Video appears to show Trump and indicted Giuliani associate at Florida club

The recording further calls into question the president's assertion that he doesn't know Lev Parnas and his associate Igor Fruman.

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By Josh Lederman

WASHINGTON — A newly public video recording appears to show President Donald Trump with Lev Parnas, an indicted associate of Rudy Giuliani, at the president's Mar-a-Lago club in Florida, further calling into question Trump's assertion that he doesn't know Parnas and his associate Igor Fruman.

In a 37-minute recording that NBC News obtained from Parnas' attorney, Parnas and Fruman are greeted warmly by Republican National Committee Chairwoman Ronna McDaniel, who appears to recognize Parnas.

"Yeah, we've met before, yeah, how are things?" McDaniel appears to say. "I'm glad you're here."

Although photos released by the House had previously placed Parnas at the fundraiser on April 20, 2018, the recording further illustrates the significant access Parnas and Fruman had to Trump, as well as other top Republican figures. The two Florida businessmen's work with Giuliani, an attorney for the president, to advance Trump's goal of getting Ukraine to investigate his political opponents is a key matter in the president's impeachment trial.

Former Rep. Pete Sessions, R-Texas, who became entwined in Giuliani's and Parnas' campaign to oust Marie Yovanovitch as the U.S. ambassador to Ukraine, was also at the event, according to the recording. Multiple senior U.S. law enforcement officials have previously told NBC News that Sessions is the "Congressman-1" mentioned in a criminal indictment charging Parnas and Fruman with campaign finance violations. Sessions lost re-election in 2018.

"We win when we gather ourselves together around a common theme, and that is the president of the United States that wants to make America great again," Sessions appears to say on the tape. "It's the common denominator for every single member of Congress."

Trump can be seen in the beginning and end of the video, which was recorded on a cellphone, including as he poses for a photo with Parnas, who flashes a thumbs-up for the camera. The cellphone was placed on a table with the camera facing the ceiling, so the speakers can only be heard and not seen during most of the video.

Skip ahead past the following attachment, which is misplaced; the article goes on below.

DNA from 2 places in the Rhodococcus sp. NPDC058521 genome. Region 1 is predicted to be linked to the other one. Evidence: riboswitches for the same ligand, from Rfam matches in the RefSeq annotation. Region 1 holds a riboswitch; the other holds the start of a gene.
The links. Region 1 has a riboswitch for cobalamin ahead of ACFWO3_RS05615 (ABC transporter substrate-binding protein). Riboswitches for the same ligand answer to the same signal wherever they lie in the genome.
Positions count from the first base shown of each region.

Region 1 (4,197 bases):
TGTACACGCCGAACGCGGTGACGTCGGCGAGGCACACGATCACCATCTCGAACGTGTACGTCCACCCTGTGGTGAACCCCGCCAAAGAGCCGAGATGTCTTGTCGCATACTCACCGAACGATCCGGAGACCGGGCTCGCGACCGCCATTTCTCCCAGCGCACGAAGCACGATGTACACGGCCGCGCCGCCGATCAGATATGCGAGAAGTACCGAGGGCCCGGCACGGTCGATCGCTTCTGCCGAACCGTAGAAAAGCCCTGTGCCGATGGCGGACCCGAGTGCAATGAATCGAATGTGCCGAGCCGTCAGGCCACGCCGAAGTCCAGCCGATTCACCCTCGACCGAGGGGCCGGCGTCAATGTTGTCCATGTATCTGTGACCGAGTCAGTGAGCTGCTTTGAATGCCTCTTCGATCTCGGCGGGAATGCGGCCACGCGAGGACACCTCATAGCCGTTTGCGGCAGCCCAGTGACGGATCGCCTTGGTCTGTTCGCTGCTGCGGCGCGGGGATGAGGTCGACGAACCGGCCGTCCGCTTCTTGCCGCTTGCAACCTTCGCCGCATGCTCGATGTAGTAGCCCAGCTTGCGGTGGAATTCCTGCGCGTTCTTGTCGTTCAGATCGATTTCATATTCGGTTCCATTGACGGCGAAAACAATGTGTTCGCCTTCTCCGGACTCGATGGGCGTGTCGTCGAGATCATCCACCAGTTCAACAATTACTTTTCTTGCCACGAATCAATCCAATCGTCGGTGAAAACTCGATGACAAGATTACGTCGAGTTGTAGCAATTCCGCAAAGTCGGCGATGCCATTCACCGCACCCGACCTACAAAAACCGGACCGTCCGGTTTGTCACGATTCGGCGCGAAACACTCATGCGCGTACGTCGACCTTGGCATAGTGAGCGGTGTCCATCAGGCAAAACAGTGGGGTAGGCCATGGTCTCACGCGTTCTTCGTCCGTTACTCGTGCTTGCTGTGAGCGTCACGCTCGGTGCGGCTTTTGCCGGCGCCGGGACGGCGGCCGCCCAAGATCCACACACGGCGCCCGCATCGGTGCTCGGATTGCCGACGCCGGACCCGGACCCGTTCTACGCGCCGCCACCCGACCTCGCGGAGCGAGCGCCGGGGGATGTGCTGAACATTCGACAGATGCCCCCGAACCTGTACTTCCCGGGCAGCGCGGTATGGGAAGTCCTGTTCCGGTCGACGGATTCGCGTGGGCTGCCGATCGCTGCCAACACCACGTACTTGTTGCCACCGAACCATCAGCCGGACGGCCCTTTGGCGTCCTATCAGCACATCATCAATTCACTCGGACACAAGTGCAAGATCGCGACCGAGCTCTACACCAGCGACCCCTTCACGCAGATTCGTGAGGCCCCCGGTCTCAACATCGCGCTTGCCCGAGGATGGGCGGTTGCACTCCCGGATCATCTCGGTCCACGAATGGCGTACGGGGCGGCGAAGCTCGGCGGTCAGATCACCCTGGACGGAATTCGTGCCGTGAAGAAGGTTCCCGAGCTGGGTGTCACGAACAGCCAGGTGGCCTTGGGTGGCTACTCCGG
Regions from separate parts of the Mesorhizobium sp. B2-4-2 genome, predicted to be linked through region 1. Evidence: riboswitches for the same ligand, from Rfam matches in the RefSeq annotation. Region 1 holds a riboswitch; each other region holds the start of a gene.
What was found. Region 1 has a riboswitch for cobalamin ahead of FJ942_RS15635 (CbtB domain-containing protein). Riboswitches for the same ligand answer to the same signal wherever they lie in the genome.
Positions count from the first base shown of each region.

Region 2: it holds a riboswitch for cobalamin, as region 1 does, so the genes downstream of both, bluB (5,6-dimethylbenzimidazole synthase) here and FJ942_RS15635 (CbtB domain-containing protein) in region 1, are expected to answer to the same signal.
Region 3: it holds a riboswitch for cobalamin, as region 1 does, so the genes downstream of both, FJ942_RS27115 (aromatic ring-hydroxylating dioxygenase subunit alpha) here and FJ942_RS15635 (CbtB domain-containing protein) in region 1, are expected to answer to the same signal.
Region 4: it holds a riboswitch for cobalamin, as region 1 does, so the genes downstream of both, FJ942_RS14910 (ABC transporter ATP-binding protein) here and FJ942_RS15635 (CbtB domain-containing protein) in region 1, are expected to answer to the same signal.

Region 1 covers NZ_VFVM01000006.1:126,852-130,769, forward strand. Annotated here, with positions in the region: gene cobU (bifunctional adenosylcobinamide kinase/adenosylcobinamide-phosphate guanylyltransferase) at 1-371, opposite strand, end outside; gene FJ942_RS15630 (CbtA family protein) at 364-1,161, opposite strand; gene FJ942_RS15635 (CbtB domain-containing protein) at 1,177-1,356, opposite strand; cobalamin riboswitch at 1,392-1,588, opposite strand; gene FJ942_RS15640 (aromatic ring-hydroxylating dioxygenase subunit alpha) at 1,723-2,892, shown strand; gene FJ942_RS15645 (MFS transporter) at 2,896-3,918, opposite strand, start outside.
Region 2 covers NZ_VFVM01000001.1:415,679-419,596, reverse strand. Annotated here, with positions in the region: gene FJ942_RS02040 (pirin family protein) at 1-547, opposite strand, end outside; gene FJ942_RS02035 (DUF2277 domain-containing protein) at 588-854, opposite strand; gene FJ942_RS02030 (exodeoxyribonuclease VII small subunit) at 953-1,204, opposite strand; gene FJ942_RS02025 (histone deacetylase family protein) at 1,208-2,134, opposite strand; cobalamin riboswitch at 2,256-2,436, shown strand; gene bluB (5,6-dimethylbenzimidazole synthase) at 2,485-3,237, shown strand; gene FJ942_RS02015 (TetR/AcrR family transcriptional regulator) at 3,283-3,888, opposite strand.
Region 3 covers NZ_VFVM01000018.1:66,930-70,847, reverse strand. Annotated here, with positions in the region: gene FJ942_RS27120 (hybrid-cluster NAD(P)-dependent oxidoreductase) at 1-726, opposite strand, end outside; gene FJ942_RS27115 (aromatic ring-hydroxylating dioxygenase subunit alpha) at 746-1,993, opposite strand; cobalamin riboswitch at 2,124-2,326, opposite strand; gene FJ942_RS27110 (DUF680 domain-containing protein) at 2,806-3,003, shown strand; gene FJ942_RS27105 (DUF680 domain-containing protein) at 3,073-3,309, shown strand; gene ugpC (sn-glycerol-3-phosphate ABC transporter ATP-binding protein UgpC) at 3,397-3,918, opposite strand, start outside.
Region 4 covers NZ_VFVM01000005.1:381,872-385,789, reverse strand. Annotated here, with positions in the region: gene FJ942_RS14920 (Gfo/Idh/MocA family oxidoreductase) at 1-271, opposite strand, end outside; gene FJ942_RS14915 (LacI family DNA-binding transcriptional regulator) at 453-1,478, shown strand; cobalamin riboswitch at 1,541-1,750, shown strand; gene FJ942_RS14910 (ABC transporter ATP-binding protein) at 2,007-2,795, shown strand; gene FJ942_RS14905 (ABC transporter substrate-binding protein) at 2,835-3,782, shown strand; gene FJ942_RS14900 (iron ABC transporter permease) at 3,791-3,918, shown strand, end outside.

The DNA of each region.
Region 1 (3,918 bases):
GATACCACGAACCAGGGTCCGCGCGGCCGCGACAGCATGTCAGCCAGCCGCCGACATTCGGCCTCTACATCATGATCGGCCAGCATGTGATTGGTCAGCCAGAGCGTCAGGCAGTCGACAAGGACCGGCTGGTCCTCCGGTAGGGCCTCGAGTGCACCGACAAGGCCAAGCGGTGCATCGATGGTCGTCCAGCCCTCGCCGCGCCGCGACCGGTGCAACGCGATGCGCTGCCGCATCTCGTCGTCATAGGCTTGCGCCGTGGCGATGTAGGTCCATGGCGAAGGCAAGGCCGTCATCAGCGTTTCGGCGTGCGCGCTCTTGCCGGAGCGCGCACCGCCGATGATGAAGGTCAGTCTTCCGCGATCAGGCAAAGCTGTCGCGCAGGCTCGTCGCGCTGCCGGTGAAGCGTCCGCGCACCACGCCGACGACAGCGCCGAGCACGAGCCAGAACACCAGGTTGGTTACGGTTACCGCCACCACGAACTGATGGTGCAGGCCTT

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The recording was released Thursday by Joseph Bondy, an attorney for Parnas, who traveled this week to Washington from New York to make his presence known during the impeachment trial as he continues to offer to testify. Bondy said the recording is not under a protective order as part of the criminal investigation of Parnas.

Trump has maintained that he doesn't know Parnas and Fruman as he's sought to distance himself from the two men and their work with Giuliani to dig up dirt on the president's political opponents. He's dismissed the many pictures of himself with the two Soviet-born men as snapshots like those he takes with thousands of people at campaign events.

But Parnas has insisted that the president is "lying" about not knowing exactly who they are, along with their involvement in the Ukraine matters. Another recording, which was released from a donor dinner less than two weeks after the event at Mar-a-Lago, appeared to show Parnas and Trump speaking at length about Ukraine and Yovanovitch, with Trump calling to "get rid of her" without delay.

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The latest recording offers a window into how Parnas, through generous donations to Republican candidates and committees, enjoyed substantial access to powerful figures in the Republican Party, including McDaniel, the chairwoman.

"On a given day, the chairwoman greets hundreds if not thousands of people at events across the country," RNC spokesman Michael Ahrens said. "This is nothing more than that."

The White House did not immediately respond to a request for comment.

Also present at the Mar-a-Lago event were former White House official Johnny DeStefano, according to a place card visible in the video, and the prominent Republican lobbyist Brian Ballard, according to a reference Trump makes in the recording. Pam Bondi, a lawyer on Trump's legal defense team in his impeachment trial, joined Ballard's lobbying firm last year.